As the climate crisis continues to present itself as a significant threat to the future of the ecosystem and built environment, this year's IPCC report, titled Climate Change 2022: Impacts, Adaptation, and Vulnerability, found that while adaptation efforts are being observed across all sectors, the progress being implemented so far is greatly uneven, as there are gaps between the actions taken and what is needed. On this year's Earth Day, we explore the progress being made by governments and architects to achieve net-zero operations within the next decades.
Green Architecture: The Latest Architecture and News
As the city continues to evolve and transform, dead edges in the cityscape begin to emerge, subsequently reducing the level of activity in our built environment. These 'dead edges' refer to the areas that lack active engagement, they remain empty and deprived of people, since they no longer present themselves as useful or appealing. As the Covid-19 pandemic draws to an ultimate close, the first issue we may face post-pandemic is to revive our urban environment. A kiss of life into a tired and outdated cityscape...
The focal element in creating an active and healthy urban environment is by increasing vitality through placemaking. Creating diverse and interesting places to reside, thrive, and work. Here are five regenerative strategies that animate the cityscape and ultimately produce resilient, attractive, and flexible environments.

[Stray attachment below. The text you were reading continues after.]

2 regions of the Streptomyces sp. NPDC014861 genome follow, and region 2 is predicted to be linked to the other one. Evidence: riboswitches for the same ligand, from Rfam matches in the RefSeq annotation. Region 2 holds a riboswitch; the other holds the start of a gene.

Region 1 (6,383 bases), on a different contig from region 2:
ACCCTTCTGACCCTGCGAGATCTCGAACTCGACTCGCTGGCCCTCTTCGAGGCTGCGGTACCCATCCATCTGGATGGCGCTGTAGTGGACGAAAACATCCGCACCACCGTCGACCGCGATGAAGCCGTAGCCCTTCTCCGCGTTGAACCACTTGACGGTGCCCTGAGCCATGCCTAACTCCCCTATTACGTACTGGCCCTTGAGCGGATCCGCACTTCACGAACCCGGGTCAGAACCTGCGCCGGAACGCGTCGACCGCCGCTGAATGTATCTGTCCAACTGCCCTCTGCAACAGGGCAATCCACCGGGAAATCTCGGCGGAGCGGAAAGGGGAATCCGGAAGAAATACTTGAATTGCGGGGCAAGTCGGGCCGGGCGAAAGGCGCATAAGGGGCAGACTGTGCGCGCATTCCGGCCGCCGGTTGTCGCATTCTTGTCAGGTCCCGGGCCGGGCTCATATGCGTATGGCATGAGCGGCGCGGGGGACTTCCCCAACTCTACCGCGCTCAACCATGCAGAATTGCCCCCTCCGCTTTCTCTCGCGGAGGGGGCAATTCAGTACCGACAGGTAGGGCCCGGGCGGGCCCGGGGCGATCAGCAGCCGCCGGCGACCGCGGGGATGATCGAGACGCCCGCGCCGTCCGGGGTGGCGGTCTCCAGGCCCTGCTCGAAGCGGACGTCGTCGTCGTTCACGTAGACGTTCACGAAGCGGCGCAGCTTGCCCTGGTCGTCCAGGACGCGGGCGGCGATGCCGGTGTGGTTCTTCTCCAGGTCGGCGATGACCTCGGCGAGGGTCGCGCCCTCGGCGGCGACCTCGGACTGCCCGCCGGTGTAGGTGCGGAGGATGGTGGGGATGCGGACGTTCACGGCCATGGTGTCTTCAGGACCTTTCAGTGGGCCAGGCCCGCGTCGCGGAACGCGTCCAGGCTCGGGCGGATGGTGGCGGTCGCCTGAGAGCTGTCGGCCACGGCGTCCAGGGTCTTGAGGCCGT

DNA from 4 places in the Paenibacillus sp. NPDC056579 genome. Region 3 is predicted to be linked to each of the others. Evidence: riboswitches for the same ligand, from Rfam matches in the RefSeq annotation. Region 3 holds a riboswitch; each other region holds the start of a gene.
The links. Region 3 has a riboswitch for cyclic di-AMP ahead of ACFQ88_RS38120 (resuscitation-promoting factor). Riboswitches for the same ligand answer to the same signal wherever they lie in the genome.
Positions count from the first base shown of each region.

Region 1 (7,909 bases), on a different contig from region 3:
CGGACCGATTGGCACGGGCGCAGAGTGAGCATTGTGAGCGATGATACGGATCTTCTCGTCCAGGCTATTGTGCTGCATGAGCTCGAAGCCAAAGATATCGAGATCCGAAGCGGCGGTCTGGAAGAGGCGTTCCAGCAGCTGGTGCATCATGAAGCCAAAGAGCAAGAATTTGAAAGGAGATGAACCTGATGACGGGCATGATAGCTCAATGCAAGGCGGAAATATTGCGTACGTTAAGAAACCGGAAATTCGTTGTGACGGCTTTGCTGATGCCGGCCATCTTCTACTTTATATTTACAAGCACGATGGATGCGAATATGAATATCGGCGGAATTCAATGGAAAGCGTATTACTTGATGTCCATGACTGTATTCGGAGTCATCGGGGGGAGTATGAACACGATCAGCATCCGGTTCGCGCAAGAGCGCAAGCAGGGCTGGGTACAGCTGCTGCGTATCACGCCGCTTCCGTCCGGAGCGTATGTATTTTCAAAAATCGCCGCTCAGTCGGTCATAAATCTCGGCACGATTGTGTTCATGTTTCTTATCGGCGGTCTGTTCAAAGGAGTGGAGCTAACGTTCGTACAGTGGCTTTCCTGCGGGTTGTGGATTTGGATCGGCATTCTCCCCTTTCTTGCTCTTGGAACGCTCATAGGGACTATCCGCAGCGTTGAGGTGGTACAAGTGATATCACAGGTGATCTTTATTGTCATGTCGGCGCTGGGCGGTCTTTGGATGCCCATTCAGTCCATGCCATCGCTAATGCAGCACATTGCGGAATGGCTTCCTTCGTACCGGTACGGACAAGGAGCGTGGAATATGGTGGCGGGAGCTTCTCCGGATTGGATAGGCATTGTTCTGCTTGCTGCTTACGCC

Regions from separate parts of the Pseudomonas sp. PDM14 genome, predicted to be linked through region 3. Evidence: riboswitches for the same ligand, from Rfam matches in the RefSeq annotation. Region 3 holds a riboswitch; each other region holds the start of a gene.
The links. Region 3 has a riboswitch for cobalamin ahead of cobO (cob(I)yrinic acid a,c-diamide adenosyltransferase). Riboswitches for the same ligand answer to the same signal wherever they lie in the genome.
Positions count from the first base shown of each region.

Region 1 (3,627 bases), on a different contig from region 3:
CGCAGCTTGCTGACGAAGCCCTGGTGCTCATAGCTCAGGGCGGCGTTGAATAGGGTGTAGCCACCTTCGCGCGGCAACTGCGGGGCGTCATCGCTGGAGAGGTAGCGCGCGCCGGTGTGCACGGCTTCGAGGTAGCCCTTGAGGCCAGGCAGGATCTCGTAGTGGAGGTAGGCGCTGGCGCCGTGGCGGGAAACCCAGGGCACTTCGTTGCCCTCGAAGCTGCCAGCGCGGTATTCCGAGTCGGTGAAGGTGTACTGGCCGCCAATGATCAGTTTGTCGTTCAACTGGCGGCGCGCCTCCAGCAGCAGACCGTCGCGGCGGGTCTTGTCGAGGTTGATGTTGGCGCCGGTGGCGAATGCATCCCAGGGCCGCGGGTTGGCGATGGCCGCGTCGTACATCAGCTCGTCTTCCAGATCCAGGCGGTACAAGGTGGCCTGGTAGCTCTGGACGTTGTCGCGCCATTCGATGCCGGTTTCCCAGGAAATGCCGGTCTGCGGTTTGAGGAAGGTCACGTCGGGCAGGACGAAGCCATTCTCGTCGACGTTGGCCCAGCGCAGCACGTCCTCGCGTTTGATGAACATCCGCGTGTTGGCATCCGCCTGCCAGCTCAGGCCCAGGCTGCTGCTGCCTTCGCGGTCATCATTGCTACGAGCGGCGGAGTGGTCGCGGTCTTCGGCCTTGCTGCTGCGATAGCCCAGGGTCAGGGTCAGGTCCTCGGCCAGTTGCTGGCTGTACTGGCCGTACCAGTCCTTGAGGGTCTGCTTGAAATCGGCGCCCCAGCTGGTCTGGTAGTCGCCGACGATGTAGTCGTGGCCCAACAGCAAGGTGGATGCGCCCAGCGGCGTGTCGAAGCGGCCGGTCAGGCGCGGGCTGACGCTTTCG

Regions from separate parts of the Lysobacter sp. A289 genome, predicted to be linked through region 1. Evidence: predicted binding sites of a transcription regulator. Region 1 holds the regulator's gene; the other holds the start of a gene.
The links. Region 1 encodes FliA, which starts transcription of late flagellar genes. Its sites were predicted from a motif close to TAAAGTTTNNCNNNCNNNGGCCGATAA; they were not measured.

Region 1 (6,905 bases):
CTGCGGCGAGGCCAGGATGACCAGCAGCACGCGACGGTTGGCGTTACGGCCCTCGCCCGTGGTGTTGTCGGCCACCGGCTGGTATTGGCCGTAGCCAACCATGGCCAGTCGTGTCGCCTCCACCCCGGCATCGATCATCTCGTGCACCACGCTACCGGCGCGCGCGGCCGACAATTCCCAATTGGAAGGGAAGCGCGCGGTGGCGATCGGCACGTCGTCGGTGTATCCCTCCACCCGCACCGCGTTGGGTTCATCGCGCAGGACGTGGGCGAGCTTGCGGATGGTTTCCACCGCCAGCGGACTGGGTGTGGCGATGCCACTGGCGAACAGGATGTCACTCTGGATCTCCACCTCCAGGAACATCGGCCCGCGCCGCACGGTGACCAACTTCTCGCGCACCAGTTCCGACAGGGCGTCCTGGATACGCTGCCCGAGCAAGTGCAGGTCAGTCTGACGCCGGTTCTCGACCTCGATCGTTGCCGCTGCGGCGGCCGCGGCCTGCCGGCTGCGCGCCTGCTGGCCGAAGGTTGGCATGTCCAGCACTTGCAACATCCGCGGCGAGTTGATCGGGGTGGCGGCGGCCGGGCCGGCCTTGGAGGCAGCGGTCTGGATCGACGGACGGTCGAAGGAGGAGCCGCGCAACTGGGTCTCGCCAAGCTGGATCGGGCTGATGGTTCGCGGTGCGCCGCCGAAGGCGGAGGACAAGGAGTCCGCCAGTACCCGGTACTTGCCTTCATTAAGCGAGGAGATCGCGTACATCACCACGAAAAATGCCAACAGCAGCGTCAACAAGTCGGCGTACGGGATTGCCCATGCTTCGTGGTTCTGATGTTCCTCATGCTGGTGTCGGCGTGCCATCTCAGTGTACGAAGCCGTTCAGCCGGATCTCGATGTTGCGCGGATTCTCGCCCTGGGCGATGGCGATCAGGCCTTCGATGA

A multidisciplinary design team led by global architecture firm Grimshaw was selected as the winner of an international competition to design the Shenzhen Airport East Integrated Transport Hub. The winning design, which was inspired by the Mangrove tree, will provide travelers effortless transfers between high speed rail and other public transportation means in a new green and interactive way.
The climate crisis has revealed the poor planning of our cities and the spaces we inhabit. Both construction and projects contribute to high carbon gas emissions. Fortunately, there are several ways to intervene to bring change into this scenario, either through materials and techniques adopted in each initiative or through geographical and social impact. In this scenario, the only certainty is that: to think about the future we cannot ignore the "green" in all its recent meanings from nature to sustainability, and ecology.
“Sustainability is like teenage sex. Everybody says they’re doing it, very few people are actually doing it. Those who are doing it, are doing it badly," once Joseph Romm said.
It is evident that there are many misconceptions about what sustainable architecture really is. Some define it as building with recycled materials, others believe it is all about integrating green elements into the architecture, and some mount solar panels onto their roof and label the project “green”.
As reaction to the unprecedented moment that we are all experiencing, Zuecca Projects has decided to launch its first ever Open Call, on the theme of Sustainable Architecture and Design.
The International Call for Submission “Sustainable Revolution” is open to Architecture and Engineering Firms, Designers, Projects and Companies that are forward looking into the future and offering sustainable solutions and possibilities to the New World we will go to inhabit from here on out.